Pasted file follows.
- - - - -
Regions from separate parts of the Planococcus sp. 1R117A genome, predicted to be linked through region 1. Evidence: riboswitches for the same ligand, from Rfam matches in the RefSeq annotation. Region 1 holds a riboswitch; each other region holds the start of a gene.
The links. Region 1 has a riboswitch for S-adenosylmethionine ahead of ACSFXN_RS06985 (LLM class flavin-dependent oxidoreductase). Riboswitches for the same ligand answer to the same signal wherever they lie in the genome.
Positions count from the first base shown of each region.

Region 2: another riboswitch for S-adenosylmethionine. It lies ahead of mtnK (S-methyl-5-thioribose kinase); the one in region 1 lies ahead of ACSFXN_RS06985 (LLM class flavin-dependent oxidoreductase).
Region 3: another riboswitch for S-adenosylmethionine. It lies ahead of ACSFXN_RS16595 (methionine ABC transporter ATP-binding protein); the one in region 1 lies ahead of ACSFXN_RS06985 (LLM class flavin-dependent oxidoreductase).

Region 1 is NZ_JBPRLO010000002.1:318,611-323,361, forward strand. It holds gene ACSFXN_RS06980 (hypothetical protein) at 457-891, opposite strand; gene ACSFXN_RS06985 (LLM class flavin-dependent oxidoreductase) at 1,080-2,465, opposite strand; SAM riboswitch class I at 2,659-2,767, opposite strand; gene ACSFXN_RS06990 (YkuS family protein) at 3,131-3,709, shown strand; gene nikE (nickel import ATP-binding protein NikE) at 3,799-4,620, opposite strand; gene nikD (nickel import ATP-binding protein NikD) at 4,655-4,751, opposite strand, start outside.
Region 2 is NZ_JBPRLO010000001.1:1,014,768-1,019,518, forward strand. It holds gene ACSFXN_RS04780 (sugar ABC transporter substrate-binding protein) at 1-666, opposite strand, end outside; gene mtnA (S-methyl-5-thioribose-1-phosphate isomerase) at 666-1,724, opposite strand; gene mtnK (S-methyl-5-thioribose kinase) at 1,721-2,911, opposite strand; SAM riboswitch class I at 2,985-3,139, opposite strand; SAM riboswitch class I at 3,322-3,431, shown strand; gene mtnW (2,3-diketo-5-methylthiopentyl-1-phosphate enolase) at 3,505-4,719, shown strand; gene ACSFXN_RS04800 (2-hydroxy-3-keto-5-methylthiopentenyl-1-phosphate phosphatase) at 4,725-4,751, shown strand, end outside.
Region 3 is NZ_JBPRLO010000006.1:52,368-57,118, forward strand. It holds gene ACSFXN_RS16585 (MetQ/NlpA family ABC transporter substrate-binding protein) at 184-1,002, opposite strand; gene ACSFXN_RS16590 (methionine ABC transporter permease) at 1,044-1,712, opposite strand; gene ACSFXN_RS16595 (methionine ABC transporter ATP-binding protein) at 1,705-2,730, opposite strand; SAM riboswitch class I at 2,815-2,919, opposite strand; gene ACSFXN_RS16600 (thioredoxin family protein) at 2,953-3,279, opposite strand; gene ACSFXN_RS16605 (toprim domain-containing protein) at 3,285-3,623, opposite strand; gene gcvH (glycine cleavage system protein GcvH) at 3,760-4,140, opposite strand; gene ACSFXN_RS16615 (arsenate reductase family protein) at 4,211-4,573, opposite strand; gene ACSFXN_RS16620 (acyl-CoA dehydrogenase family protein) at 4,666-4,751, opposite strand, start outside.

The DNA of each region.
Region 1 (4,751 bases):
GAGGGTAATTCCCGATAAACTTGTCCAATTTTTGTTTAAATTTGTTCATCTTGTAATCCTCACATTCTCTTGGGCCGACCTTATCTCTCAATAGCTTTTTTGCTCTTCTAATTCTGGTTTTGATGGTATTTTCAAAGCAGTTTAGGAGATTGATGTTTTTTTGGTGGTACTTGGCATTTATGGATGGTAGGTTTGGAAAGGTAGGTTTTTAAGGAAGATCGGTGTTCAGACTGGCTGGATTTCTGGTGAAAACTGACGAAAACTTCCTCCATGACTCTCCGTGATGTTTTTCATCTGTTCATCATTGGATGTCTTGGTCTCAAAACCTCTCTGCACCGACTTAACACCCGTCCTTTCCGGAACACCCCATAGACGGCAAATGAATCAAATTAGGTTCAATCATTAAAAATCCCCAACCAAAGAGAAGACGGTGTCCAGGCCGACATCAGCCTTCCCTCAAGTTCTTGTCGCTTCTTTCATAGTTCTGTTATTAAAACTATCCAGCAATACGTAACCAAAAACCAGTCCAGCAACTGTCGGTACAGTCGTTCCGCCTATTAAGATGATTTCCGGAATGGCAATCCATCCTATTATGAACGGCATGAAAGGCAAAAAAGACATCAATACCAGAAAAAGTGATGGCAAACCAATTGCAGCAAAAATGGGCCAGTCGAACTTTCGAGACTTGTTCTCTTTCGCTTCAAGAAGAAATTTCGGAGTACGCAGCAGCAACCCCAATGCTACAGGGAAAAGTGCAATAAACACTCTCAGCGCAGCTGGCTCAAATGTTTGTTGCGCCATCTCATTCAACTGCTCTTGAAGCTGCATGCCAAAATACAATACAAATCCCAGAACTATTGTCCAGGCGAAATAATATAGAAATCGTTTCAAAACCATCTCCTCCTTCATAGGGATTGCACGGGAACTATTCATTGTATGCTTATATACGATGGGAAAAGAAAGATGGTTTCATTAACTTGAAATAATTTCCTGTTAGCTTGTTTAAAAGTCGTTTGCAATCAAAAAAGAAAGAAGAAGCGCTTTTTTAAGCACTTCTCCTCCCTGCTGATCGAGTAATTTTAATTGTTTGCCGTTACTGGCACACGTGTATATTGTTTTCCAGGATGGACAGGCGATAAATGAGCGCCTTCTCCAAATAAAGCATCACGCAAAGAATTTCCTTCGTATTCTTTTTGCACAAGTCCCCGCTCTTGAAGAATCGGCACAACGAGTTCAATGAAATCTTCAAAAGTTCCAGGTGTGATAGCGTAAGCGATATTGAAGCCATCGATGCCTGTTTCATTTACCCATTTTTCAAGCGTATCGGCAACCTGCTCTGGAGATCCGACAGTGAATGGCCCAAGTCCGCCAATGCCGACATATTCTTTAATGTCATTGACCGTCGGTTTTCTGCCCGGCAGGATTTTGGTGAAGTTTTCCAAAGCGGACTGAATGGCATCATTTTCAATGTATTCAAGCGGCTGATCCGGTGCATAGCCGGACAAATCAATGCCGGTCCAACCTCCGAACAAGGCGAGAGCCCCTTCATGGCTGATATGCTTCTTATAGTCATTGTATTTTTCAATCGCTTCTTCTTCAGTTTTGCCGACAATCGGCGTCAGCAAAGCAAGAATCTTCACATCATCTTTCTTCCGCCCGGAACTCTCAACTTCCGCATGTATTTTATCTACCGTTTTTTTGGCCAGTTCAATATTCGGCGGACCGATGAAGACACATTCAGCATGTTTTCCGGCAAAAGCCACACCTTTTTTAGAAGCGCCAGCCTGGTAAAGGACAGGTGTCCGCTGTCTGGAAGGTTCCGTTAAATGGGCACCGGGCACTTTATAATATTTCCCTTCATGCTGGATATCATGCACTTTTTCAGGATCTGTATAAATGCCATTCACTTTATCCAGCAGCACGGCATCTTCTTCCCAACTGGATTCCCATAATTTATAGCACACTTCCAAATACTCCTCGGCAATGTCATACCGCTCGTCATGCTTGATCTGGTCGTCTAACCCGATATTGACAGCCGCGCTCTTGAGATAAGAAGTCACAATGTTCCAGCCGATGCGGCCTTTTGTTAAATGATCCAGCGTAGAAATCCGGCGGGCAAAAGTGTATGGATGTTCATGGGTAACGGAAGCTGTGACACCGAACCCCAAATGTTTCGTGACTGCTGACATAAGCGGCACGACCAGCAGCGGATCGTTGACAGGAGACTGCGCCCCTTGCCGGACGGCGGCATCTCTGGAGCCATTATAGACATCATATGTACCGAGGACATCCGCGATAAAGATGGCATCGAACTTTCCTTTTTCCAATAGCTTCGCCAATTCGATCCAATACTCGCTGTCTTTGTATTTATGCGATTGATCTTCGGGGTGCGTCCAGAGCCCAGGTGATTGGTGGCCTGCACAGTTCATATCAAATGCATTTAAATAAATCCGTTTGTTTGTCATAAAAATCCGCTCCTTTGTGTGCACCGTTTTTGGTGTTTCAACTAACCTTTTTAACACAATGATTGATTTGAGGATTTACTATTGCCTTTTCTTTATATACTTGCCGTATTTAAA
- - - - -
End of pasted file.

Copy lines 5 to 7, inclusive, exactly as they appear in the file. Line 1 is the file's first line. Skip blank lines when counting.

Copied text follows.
Region 3: another riboswitch for S-adenosylmethionine. It lies ahead of ACSFXN_RS16595 (methionine ABC transporter ATP-binding protein); the one in region 1 lies ahead of ACSFXN_RS06985 (LLM class flavin-dependent oxidoreductase).

Region 1 is NZ_JBPRLO010000002.1:318,611-323,361, forward strand. It holds gene ACSFXN_RS06980 (hypothetical protein) at 457-891, opposite strand; gene ACSFXN_RS06985 (LLM class flavin-dependent oxidoreductase) at 1,080-2,465, opposite strand; SAM riboswitch class I at 2,659-2,767, opposite strand; gene ACSFXN_RS06990 (YkuS family protein) at 3,131-3,709, shown strand; gene nikE (nickel import ATP-binding protein NikE) at 3,799-4,620, opposite strand; gene nikD (nickel import ATP-binding protein NikD) at 4,655-4,751, opposite strand, start outside.
Region 2 is NZ_JBPRLO010000001.1:1,014,768-1,019,518, forward strand. It holds gene ACSFXN_RS04780 (sugar ABC transporter substrate-binding protein) at 1-666, opposite strand, end outside; gene mtnA (S-methyl-5-thioribose-1-phosphate isomerase) at 666-1,724, opposite strand; gene mtnK (S-methyl-5-thioribose kinase) at 1,721-2,911, opposite strand; SAM riboswitch class I at 2,985-3,139, opposite strand; SAM riboswitch class I at 3,322-3,431, shown strand; gene mtnW (2,3-diketo-5-methylthiopentyl-1-phosphate enolase) at 3,505-4,719, shown strand; gene ACSFXN_RS04800 (2-hydroxy-3-keto-5-methylthiopentenyl-1-phosphate phosphatase) at 4,725-4,751, shown strand, end outside.